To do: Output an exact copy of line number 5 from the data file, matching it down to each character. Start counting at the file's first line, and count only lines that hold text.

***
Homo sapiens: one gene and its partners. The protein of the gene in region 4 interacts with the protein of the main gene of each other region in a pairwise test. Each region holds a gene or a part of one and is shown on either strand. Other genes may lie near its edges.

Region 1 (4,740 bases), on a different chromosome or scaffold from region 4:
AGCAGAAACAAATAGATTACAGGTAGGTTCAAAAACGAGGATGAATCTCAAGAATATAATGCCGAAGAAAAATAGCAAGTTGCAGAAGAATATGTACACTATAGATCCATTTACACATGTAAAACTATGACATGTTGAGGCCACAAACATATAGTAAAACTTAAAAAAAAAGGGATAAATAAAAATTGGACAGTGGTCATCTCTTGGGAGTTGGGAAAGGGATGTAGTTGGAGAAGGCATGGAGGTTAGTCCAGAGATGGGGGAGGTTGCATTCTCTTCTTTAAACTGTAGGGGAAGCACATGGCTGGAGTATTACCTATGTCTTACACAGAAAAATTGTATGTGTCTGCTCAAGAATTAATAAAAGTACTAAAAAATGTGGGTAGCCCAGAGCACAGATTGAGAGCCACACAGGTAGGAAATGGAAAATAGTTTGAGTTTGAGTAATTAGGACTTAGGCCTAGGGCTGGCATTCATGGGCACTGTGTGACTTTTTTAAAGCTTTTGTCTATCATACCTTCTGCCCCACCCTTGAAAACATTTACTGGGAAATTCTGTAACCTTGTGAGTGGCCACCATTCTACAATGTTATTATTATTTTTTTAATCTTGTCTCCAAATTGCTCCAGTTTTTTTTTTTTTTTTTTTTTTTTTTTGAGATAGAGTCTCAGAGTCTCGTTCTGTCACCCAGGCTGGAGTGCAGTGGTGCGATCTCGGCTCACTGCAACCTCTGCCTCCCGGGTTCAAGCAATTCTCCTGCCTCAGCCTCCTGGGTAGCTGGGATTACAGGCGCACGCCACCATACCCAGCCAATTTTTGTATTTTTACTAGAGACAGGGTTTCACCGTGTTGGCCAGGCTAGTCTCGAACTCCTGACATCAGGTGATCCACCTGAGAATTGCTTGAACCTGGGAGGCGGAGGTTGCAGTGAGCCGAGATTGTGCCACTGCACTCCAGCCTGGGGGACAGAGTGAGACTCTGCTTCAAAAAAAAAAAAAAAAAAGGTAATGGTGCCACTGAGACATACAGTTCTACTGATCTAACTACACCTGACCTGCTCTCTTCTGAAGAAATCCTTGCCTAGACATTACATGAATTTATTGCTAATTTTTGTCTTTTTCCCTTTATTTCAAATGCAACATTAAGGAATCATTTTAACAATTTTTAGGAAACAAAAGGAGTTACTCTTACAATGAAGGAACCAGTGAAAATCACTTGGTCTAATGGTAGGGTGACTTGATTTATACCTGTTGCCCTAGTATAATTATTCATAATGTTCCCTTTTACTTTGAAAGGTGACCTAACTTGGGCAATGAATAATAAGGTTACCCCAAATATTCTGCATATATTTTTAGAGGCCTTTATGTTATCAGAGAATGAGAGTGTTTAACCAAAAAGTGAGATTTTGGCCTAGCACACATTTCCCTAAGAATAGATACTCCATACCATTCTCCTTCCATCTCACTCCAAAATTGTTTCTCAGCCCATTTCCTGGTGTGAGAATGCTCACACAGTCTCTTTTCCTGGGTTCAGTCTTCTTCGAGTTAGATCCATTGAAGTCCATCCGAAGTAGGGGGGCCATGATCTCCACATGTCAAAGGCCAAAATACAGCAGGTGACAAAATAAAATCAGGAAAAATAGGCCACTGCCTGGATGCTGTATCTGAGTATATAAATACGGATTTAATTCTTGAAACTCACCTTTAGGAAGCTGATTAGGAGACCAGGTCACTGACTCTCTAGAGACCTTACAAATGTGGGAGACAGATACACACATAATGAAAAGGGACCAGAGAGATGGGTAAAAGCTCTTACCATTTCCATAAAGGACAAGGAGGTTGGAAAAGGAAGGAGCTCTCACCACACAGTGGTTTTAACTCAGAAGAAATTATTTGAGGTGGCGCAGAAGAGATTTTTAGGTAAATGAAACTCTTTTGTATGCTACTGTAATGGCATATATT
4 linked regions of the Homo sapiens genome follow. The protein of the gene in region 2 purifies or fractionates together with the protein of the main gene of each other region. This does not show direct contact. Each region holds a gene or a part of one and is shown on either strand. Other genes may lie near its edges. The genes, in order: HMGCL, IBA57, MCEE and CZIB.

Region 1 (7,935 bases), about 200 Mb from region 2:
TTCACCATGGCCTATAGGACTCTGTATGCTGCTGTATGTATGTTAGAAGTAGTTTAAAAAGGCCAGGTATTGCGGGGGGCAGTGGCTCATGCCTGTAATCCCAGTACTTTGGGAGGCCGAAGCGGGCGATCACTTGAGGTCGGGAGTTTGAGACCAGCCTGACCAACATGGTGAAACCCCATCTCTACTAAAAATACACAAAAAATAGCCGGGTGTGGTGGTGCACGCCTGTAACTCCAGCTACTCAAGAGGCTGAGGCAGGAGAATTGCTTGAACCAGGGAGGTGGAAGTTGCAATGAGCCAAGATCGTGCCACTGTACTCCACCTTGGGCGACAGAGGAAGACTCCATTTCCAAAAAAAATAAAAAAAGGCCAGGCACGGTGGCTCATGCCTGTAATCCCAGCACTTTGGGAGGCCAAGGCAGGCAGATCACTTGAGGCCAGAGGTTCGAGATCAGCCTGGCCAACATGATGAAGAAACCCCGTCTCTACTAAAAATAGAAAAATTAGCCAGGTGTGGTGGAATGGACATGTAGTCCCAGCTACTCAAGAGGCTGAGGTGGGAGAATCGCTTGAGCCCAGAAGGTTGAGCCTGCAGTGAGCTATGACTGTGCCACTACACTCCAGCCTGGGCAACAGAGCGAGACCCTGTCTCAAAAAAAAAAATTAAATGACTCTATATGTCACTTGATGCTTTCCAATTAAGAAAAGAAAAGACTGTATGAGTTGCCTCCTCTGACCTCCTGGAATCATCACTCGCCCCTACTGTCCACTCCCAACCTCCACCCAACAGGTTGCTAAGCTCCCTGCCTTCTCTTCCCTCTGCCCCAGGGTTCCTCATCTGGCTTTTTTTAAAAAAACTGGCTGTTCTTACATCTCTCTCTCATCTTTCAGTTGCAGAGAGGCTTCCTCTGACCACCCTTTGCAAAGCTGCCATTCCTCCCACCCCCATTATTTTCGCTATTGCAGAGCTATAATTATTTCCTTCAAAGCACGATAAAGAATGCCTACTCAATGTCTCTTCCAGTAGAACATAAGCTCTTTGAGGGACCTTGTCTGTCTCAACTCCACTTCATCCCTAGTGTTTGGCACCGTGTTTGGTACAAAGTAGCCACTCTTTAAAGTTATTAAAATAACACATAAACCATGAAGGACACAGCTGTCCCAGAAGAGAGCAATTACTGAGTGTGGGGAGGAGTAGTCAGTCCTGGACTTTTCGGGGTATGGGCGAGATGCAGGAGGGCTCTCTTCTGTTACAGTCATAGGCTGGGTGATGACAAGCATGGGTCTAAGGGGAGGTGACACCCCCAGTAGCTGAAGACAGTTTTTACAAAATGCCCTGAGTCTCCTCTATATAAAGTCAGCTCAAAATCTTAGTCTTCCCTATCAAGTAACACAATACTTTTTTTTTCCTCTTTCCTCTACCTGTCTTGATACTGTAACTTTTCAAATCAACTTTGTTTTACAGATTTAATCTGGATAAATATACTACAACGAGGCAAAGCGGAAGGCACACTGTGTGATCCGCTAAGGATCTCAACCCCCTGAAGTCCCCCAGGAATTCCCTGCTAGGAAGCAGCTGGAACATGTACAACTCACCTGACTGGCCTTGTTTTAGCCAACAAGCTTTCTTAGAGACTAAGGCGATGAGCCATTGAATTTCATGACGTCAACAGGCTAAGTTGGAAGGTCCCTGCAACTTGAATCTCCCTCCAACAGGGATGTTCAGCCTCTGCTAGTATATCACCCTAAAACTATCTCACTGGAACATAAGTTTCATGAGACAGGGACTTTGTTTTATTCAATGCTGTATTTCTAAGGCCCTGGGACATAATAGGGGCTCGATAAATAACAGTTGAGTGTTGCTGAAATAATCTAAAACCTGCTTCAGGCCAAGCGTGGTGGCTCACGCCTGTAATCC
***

Region 1 (7,935 bases), about 200 Mb from region 2: